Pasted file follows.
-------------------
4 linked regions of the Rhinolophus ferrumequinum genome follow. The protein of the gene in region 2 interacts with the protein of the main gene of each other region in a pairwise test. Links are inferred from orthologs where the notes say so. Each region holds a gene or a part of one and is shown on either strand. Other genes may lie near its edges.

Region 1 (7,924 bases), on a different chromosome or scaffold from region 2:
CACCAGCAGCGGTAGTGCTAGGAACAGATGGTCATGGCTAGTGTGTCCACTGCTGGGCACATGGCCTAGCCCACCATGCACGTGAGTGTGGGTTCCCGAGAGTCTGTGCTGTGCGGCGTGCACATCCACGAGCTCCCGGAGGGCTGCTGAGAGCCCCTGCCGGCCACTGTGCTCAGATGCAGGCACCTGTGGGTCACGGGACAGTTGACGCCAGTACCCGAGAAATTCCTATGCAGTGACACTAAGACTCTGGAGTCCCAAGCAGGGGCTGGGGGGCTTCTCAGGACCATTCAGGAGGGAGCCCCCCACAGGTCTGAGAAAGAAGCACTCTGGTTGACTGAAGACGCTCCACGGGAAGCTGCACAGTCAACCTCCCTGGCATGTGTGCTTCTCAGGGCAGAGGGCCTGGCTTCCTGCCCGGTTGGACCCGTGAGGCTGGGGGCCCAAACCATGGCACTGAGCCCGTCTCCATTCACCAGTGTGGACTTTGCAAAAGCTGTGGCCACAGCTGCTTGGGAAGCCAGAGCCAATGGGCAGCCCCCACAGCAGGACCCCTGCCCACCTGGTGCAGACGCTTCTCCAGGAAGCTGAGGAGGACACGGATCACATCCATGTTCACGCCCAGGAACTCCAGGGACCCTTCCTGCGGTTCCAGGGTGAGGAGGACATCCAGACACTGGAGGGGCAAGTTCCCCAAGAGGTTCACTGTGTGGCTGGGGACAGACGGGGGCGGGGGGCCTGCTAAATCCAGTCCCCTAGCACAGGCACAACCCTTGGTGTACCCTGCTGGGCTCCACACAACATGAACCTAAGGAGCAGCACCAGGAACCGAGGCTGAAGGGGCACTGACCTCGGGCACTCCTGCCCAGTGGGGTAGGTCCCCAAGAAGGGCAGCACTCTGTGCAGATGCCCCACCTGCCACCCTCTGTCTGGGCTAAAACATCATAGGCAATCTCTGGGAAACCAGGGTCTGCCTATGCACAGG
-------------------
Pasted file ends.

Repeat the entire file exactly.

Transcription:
4 linked regions of the Rhinolophus ferrumequinum genome follow. The protein of the gene in region 2 interacts with the protein of the main gene of each other region in a pairwise test. Links are inferred from orthologs where the notes say so. Each region holds a gene or a part of one and is shown on either strand. Other genes may lie near its edges.

Region 1 (7,924 bases), on a different chromosome or scaffold from region 2:
CACCAGCAGCGGTAGTGCTAGGAACAGATGGTCATGGCTAGTGTGTCCACTGCTGGGCACATGGCCTAGCCCACCATGCACGTGAGTGTGGGTTCCCGAGAGTCTGTGCTGTGCGGCGTGCACATCCACGAGCTCCCGGAGGGCTGCTGAGAGCCCCTGCCGGCCACTGTGCTCAGATGCAGGCACCTGTGGGTCACGGGACAGTTGACGCCAGTACCCGAGAAATTCCTATGCAGTGACACTAAGACTCTGGAGTCCCAAGCAGGGGCTGGGGGGCTTCTCAGGACCATTCAGGAGGGAGCCCCCCACAGGTCTGAGAAAGAAGCACTCTGGTTGACTGAAGACGCTCCACGGGAAGCTGCACAGTCAACCTCCCTGGCATGTGTGCTTCTCAGGGCAGAGGGCCTGGCTTCCTGCCCGGTTGGACCCGTGAGGCTGGGGGCCCAAACCATGGCACTGAGCCCGTCTCCATTCACCAGTGTGGACTTTGCAAAAGCTGTGGCCACAGCTGCTTGGGAAGCCAGAGCCAATGGGCAGCCCCCACAGCAGGACCCCTGCCCACCTGGTGCAGACGCTTCTCCAGGAAGCTGAGGAGGACACGGATCACATCCATGTTCACGCCCAGGAACTCCAGGGACCCTTCCTGCGGTTCCAGGGTGAGGAGGACATCCAGACACTGGAGGGGCAAGTTCCCCAAGAGGTTCACTGTGTGGCTGGGGACAGACGGGGGCGGGGGGCCTGCTAAATCCAGTCCCCTAGCACAGGCACAACCCTTGGTGTACCCTGCTGGGCTCCACACAACATGAACCTAAGGAGCAGCACCAGGAACCGAGGCTGAAGGGGCACTGACCTCGGGCACTCCTGCCCAGTGGGGTAGGTCCCCAAGAAGGGCAGCACTCTGTGCAGATGCCCCACCTGCCACCCTCTGTCTGGGCTAAAACATCATAGGCAATCTCTGGGAAACCAGGGTCTGCCTATGCACAGG